Under the shadow of Brexit, Ian Neale urges the pensions industry not to wait for things to change before they act.
In Samuel Beckett's famous play, "Waiting for Godot", there is a repeated exchange between two characters
"Let's go." "We can't." "Why not?" "We're waiting for Godot."
Godot never appears.
I wonder if pensions policymakers are feeling similarly stranded at the moment, waiting to see what comes out in the wash of Brexit.
Or whether, conversely, some are using the uncertainty created by the decision that the UK shall leave the EU to put off making difficult decisions.
For example, VAT: HMRC has now three times postponed publication of guidance on the correct application of the CJEU decision in the PPG case, concerning the scope for a scheme sponsor to recover VAT on the cost of services to pension schemes.
If and when the UK is no longer part of the EU, the VAT Directive will no longer apply and the UK will be free to make its own rules.
Uncertainty is never a comfortable position, and where there is no assurance of resolution any time soon people become agitated. We are told that the process of exiting the EU will take two years from the date on which Article 50 is triggered.
Nobody believes all will be cut and dried in that time. Far more likely is it that muddle and confusion will permeate the process, even to the extent that we may never arrive at a recognizable exit gate.
So we have to cope with the necessity of making decisions under amid uncertainty – a new lease of life for actuaries beckons. Why "necessity"; can't we simply freeze everything for a while?
The prospect of a year or two (or three) with no government intervention in pensions is appealing but beguiling.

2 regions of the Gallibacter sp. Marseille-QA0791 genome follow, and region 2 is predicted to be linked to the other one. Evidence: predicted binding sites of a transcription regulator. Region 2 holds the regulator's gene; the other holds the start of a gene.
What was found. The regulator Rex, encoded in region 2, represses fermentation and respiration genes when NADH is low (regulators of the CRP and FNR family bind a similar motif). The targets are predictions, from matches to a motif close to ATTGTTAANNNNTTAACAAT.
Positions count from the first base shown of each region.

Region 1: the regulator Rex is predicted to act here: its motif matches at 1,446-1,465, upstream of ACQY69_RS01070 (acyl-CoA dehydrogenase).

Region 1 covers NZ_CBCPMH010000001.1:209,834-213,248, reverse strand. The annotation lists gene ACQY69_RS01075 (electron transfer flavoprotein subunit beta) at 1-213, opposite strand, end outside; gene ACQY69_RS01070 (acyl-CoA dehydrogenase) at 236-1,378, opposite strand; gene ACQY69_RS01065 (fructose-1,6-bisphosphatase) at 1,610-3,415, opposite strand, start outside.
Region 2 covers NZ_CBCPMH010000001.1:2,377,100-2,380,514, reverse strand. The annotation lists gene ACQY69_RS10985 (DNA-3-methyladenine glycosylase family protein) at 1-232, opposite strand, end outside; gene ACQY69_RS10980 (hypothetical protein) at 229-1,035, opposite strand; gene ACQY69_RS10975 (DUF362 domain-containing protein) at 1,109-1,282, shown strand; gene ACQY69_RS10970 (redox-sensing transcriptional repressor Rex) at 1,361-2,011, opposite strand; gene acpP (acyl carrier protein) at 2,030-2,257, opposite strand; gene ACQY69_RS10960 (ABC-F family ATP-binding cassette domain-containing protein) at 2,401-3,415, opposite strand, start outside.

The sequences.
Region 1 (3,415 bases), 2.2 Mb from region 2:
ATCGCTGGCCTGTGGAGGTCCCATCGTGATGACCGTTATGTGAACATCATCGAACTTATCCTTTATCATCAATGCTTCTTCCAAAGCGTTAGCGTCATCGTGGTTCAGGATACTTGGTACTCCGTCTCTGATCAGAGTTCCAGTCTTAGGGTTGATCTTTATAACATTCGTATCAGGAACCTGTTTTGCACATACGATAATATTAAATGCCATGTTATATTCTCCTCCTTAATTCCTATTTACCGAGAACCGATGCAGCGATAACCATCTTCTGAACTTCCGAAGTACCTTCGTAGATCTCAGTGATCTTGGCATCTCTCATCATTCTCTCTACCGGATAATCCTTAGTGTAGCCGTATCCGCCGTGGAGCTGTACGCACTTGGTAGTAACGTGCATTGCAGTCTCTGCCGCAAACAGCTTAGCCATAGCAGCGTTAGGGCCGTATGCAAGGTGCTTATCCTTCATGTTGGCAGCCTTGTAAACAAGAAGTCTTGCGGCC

There are things we could do without, such as the current proposal to slash the money purchase annual allowance, only two years after its introduction.
That should follow the insane secondary annuity market initiative into Room 101.
Then there are issues that do warrant attention, such as the cost of pension saving; but here again there are arguably bad ideas which simply act as expensive sledgehammers to crack minor irritants, such as capping early exit charges in occupational schemes.
Taking more time to tease out the true costs, for example via the transparency movement, will be more worthwhile.
It could be viewed as downright irresponsible if 'Brexit' were used as an excuse not to reconsider how defined benefit schemes should be valued.
Billions of deficit recovery contributions paid over the past decade appear to have made little or no difference to the overall funding position.
Extending recovery plans looks a lot likekicking the can down the road.
Some might say now is not the time, given the possible effects of leaving the EU on employer covenants. Some sponsors will be adversely affected if denied access to the EU market on current terms.
Uncertainties around removal of 'passporting' for financial services firms and possible tariff barriers generally do not encourage major economic decision-making.
But we must not become paralysed. It is a truism that pension saving is a long-term proposition. Equally well-understood is the notion that tweaking the pensions tax rules for short-term gain is inimical to good governance.
So the opposite reaction of imitating headless chickens is ruled out (and in any case the Brexit axe has not yet fallen).
We must plan ahead, and given the general consensus that UK pensions law should not be much affected one way or the other if we leave the EU, we should ignore the temptation to act like dazzled rabbits.
Regardless of whether we view the light ahead as the end of the tunnel or an oncoming train, there is a strong argument for forging ahead with strategic planning for our future pensions.
'Waiting for Brexit' – regardless of whether we expect salvation – is not a strategy.
Ian Neale, Director, Aries Insight.